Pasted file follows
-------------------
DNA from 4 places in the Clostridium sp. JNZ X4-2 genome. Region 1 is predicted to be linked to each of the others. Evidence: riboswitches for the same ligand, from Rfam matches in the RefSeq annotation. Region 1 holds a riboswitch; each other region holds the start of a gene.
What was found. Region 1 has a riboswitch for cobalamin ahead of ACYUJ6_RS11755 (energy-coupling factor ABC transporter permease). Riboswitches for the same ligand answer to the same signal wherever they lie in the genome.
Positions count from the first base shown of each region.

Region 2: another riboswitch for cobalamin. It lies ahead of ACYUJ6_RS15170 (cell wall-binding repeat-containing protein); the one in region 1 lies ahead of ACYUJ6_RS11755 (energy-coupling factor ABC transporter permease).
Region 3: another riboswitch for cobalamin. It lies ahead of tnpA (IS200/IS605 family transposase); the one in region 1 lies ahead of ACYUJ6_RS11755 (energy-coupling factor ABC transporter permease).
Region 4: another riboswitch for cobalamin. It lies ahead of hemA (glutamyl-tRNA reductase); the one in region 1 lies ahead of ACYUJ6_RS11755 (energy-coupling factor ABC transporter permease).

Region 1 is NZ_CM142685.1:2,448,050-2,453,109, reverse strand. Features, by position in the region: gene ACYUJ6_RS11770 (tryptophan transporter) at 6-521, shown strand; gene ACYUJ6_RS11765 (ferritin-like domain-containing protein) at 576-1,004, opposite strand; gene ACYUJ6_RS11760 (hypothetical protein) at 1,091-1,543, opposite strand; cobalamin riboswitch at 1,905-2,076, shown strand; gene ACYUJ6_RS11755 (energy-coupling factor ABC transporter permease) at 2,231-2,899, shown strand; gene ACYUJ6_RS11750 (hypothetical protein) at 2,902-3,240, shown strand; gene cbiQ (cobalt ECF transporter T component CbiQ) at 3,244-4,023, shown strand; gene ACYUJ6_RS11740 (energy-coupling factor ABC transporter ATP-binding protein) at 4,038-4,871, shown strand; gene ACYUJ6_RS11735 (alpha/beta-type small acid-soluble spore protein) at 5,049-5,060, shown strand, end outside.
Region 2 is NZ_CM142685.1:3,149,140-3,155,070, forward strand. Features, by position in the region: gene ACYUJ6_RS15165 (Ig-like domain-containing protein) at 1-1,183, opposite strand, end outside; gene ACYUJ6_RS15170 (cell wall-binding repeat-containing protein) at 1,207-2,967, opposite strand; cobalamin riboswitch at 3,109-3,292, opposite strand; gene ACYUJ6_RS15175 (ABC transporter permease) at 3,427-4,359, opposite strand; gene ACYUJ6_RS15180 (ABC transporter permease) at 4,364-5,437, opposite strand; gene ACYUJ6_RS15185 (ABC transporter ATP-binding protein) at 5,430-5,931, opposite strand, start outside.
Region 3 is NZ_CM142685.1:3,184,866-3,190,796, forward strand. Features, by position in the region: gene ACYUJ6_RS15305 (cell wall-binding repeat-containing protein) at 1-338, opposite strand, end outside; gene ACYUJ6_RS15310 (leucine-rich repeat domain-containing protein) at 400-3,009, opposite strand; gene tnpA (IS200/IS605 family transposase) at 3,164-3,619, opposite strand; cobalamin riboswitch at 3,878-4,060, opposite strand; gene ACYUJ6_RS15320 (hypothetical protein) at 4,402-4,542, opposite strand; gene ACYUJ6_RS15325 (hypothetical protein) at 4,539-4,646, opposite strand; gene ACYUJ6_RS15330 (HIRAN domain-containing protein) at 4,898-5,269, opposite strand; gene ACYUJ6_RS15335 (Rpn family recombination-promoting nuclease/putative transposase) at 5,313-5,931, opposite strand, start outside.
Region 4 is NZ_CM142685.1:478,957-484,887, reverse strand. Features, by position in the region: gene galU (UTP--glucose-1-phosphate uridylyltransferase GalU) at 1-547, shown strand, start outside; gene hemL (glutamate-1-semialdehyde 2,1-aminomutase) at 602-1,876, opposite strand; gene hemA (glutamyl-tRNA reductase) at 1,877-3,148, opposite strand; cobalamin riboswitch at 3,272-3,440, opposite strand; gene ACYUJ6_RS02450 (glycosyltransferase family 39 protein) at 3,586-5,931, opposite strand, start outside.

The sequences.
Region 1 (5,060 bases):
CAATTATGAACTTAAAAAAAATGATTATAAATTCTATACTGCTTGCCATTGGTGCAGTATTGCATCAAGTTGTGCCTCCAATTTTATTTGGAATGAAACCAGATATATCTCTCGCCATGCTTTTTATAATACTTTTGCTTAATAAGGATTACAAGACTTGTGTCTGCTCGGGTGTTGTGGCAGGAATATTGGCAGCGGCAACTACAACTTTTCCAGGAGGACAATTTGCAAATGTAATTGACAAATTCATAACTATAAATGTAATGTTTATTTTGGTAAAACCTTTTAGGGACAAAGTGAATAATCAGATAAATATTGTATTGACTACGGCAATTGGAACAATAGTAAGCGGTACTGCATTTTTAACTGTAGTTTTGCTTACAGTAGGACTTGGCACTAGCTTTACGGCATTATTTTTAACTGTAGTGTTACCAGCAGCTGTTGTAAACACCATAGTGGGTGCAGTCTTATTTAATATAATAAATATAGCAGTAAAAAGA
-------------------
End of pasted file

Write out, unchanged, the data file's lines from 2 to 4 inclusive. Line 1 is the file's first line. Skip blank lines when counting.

What was found. Region 1 has a riboswitch for cobalamin ahead of ACYUJ6_RS11755 (energy-coupling factor ABC transporter permease). Riboswitches for the same ligand answer to the same signal wherever they lie in the genome.
Positions count from the first base shown of each region.

Region 2: another riboswitch for cobalamin. It lies ahead of ACYUJ6_RS15170 (cell wall-binding repeat-containing protein); the one in region 1 lies ahead of ACYUJ6_RS11755 (energy-coupling factor ABC transporter permease).